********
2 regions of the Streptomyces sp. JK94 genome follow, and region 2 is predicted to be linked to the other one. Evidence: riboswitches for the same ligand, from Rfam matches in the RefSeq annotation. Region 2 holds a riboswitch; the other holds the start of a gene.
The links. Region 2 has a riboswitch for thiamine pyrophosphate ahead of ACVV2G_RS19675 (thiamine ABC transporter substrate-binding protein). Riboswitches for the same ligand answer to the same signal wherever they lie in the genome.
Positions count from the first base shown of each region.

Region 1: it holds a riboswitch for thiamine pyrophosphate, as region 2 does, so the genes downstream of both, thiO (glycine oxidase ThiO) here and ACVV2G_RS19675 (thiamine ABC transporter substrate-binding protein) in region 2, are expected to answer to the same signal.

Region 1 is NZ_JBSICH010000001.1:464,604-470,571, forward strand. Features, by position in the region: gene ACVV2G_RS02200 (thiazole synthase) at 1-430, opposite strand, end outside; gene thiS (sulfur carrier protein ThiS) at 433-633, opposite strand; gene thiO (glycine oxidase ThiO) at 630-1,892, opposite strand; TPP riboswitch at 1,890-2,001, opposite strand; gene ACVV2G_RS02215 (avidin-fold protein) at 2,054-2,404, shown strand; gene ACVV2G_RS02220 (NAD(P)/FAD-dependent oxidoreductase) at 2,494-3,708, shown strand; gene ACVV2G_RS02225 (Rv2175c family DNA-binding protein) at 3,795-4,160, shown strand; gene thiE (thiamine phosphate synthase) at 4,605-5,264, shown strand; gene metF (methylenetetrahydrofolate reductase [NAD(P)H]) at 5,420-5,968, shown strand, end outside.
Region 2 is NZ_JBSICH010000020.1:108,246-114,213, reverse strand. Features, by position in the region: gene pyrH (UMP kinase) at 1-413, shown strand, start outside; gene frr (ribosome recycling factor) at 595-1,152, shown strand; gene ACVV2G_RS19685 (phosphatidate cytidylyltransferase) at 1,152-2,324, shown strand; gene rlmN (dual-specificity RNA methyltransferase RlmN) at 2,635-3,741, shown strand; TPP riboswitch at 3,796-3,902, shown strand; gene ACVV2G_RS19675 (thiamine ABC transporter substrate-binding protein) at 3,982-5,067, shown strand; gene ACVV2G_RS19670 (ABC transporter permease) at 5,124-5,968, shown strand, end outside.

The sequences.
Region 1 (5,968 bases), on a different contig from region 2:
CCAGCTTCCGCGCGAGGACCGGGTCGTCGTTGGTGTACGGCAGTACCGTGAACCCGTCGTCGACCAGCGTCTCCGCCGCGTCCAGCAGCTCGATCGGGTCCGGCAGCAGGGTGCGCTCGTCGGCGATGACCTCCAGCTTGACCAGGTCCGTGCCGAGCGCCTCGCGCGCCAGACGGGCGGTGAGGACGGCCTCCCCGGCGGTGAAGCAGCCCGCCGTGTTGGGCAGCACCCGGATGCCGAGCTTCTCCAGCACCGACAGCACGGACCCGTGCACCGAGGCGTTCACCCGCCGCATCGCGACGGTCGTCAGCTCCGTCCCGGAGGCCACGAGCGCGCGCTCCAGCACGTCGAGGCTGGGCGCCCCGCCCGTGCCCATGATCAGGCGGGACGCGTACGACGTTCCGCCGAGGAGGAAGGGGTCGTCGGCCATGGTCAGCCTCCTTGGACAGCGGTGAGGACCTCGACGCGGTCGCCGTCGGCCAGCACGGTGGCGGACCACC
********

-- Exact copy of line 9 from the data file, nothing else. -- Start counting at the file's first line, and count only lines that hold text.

CCAGCTTCCGCGCGAGGACCGGGTCGTCGTTGGTGTACGGCAGTACCGTGAACCCGTCGTCGACCAGCGTCTCCGCCGCGTCCAGCAGCTCGATCGGGTCCGGCAGCAGGGTGCGCTCGTCGGCGATGACCTCCAGCTTGACCAGGTCCGTGCCGAGCGCCTCGCGCGCCAGACGGGCGGTGAGGACGGCCTCCCCGGCGGTGAAGCAGCCCGCCGTGTTGGGCAGCACCCGGATGCCGAGCTTCTCCAGCACCGACAGCACGGACCCGTGCACCGAGGCGTTCACCCGCCGCATCGCGACGGTCGTCAGCTCCGTCCCGGAGGCCACGAGCGCGCGCTCCAGCACGTCGAGGCTGGGCGCCCCGCCCGTGCCCATGATCAGGCGGGACGCGTACGACGTTCCGCCGAGGAGGAAGGGGTCGTCGGCCATGGTCAGCCTCCTTGGACAGCGGTGAGGACCTCGACGCGGTCGCCGTCGGCCAGCACGGTGGCGGACCACC